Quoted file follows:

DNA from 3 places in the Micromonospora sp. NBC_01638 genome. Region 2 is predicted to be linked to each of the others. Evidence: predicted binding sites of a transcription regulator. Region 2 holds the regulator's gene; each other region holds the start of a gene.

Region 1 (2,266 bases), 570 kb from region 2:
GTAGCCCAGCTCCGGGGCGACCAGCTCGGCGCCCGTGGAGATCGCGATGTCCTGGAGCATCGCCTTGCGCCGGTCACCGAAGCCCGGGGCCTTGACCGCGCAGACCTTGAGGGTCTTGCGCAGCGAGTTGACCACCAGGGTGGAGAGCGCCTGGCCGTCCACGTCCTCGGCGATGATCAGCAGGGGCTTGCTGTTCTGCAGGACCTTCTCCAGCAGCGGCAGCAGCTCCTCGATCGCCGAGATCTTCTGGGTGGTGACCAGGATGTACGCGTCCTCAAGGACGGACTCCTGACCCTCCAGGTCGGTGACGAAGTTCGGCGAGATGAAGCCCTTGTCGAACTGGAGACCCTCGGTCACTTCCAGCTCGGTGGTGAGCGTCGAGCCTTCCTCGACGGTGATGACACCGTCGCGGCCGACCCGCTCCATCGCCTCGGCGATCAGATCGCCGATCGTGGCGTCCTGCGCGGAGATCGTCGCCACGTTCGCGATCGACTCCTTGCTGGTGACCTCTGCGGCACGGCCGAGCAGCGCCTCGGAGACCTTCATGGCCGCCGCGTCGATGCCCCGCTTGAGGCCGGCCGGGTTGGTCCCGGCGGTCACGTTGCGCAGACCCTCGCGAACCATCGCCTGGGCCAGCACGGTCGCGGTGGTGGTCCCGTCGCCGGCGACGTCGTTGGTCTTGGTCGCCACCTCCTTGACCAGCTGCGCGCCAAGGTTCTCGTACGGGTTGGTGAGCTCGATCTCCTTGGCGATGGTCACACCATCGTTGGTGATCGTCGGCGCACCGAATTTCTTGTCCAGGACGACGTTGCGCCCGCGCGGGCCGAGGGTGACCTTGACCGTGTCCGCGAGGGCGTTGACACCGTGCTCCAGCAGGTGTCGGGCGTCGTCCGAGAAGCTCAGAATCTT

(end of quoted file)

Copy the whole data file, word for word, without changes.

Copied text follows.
DNA from 3 places in the Micromonospora sp. NBC_01638 genome. Region 2 is predicted to be linked to each of the others. Evidence: predicted binding sites of a transcription regulator. Region 2 holds the regulator's gene; each other region holds the start of a gene.

Region 1 (2,266 bases), 570 kb from region 2:
GTAGCCCAGCTCCGGGGCGACCAGCTCGGCGCCCGTGGAGATCGCGATGTCCTGGAGCATCGCCTTGCGCCGGTCACCGAAGCCCGGGGCCTTGACCGCGCAGACCTTGAGGGTCTTGCGCAGCGAGTTGACCACCAGGGTGGAGAGCGCCTGGCCGTCCACGTCCTCGGCGATGATCAGCAGGGGCTTGCTGTTCTGCAGGACCTTCTCCAGCAGCGGCAGCAGCTCCTCGATCGCCGAGATCTTCTGGGTGGTGACCAGGATGTACGCGTCCTCAAGGACGGACTCCTGACCCTCCAGGTCGGTGACGAAGTTCGGCGAGATGAAGCCCTTGTCGAACTGGAGACCCTCGGTCACTTCCAGCTCGGTGGTGAGCGTCGAGCCTTCCTCGACGGTGATGACACCGTCGCGGCCGACCCGCTCCATCGCCTCGGCGATCAGATCGCCGATCGTGGCGTCCTGCGCGGAGATCGTCGCCACGTTCGCGATCGACTCCTTGCTGGTGACCTCTGCGGCACGGCCGAGCAGCGCCTCGGAGACCTTCATGGCCGCCGCGTCGATGCCCCGCTTGAGGCCGGCCGGGTTGGTCCCGGCGGTCACGTTGCGCAGACCCTCGCGAACCATCGCCTGGGCCAGCACGGTCGCGGTGGTGGTCCCGTCGCCGGCGACGTCGTTGGTCTTGGTCGCCACCTCCTTGACCAGCTGCGCGCCAAGGTTCTCGTACGGGTTGGTGAGCTCGATCTCCTTGGCGATGGTCACACCATCGTTGGTGATCGTCGGCGCACCGAATTTCTTGTCCAGGACGACGTTGCGCCCGCGCGGGCCGAGGGTGACCTTGACCGTGTCCGCGAGGGCGTTGACACCGTGCTCCAGCAGGTGTCGGGCGTCGTCCGAGAAGCTCAGAATCTT